The falling action of the novel — in literary terms, known as de-nouement — begins as The Giver and Jonas decide that things in the community must change, that neither one of them can tolerate the people's Sameness and blind obedience any longer. Because Jonas and The Giver have the memories, they know that at one time the people in the community also had the memories — before they chose Sameness.
Jonas and The Giver talk until very late, developing a plan to save the people in the community from their own senseless inhumanity. Jonas is willing to risk his life because even if he were to stay in the community, his life would no longer be worth living. Jonas plans to escape to Elsewhere and thereby force the community to share the immense, painful burden of the memories that Jonas has received from The Giver. The Giver will stay in the community to help the people deal with the memories, for if the people don't have The Giver's help, they will probably destroy themselves. Jonas doesn't want to leave The Giver, his only real friend, behind. Although Jonas tells The Giver that they "don't need to care about the rest of them," he knows that his statement isn't true. They need to care because caring about others is "the meaning of everything."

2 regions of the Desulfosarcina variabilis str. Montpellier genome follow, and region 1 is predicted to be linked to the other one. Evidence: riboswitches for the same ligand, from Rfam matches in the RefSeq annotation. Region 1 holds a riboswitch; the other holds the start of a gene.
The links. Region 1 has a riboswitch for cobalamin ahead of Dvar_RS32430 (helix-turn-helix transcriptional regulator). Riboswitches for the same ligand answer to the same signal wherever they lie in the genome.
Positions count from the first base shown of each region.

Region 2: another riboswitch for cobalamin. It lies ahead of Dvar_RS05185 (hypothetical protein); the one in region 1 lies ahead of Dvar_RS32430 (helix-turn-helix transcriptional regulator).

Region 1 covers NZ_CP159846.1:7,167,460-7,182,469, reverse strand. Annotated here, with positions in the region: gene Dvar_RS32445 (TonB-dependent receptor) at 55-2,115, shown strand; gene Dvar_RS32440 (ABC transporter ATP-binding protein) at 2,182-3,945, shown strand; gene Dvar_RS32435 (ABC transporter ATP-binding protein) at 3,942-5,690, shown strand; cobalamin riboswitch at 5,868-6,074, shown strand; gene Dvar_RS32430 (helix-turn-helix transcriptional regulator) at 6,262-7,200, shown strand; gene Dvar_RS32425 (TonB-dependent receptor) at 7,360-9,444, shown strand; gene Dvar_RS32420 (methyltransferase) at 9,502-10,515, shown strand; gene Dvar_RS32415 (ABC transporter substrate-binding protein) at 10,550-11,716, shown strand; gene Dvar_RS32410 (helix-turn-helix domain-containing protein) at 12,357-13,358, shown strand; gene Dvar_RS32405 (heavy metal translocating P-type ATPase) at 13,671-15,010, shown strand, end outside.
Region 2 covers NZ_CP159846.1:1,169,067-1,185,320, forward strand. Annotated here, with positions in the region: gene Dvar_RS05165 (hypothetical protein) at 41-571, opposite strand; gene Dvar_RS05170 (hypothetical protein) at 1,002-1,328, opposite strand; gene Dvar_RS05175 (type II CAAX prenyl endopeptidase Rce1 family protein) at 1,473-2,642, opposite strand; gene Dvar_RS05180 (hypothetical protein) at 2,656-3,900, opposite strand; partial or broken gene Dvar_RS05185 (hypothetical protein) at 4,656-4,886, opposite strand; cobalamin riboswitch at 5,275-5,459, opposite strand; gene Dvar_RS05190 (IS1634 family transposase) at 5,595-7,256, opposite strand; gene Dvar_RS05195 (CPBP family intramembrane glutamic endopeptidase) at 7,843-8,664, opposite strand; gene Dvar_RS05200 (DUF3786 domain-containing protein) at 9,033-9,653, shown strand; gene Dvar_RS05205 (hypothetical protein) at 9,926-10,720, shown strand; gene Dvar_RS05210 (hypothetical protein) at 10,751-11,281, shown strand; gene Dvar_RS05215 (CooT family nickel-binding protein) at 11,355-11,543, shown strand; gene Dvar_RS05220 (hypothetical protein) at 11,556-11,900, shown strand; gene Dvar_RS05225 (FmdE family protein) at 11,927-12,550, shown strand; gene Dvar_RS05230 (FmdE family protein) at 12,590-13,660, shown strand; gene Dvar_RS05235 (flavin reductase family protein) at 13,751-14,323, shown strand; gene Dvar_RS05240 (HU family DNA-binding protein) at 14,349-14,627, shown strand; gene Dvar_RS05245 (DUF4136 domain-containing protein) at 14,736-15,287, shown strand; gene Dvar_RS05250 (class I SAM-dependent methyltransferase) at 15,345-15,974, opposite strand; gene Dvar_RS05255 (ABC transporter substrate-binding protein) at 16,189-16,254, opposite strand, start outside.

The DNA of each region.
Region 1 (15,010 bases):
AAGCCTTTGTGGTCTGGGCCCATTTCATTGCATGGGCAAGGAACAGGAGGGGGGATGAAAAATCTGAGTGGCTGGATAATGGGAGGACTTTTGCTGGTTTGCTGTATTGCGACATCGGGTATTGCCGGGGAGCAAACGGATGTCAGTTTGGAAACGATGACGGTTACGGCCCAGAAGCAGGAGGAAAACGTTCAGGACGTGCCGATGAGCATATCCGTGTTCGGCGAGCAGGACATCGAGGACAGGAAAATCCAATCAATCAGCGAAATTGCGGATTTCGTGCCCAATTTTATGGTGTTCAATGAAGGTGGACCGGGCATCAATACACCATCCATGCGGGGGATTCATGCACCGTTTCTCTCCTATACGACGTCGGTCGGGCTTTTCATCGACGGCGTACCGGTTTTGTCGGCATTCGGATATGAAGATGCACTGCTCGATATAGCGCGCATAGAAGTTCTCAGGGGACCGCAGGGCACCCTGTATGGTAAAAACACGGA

Jonas plans to leave the community just before the upcoming December Ceremony. In preparation, The Giver will transmit memories of strength and courage to Jonas. The night before the ceremony, Jonas will leave a note, which his parents will find the next morning, stating that he's gone for an early morning bicycle ride. He will leave his bicycle and some clothing by the river and then go to the Annex. In the morning, The Giver will request a vehicle and driver in order to visit another community. Jonas will hide in the storage compartment of the vehicle. The people in the community will notice Jonas' absence; they will search and assume he's fallen into the river, as the four-year-old Caleb did years earlier. The Giver will then return just in time to perform the Ceremony of Loss for Jonas. The plan seems perfect.
Lowry concludes Chapter 20 by showing the love and affection that Jonas and The Giver have for one another. The Giver tells Jonas that after he helps the people in the community cope with their newly found memories, he wants to be with his daughter, Rosemary, who, we now learn, was the earlier Receiver-in-training who chose death over living a lonely and isolated life filled with painful memories. The Giver is telling Jonas that he is planning to commit suicide.
luminous brightly lit.
imploringly begging for understanding in a painful situation.
Hall of Closed Records a building that houses various documents and video recordings; all information in the Hall of Closed Records is off-limits to the vast majority of citizens.
hearing-beyond hearing things that other people in the community can't hear because they do not have the memories and no longer have the ability; for example, The Giver hears music.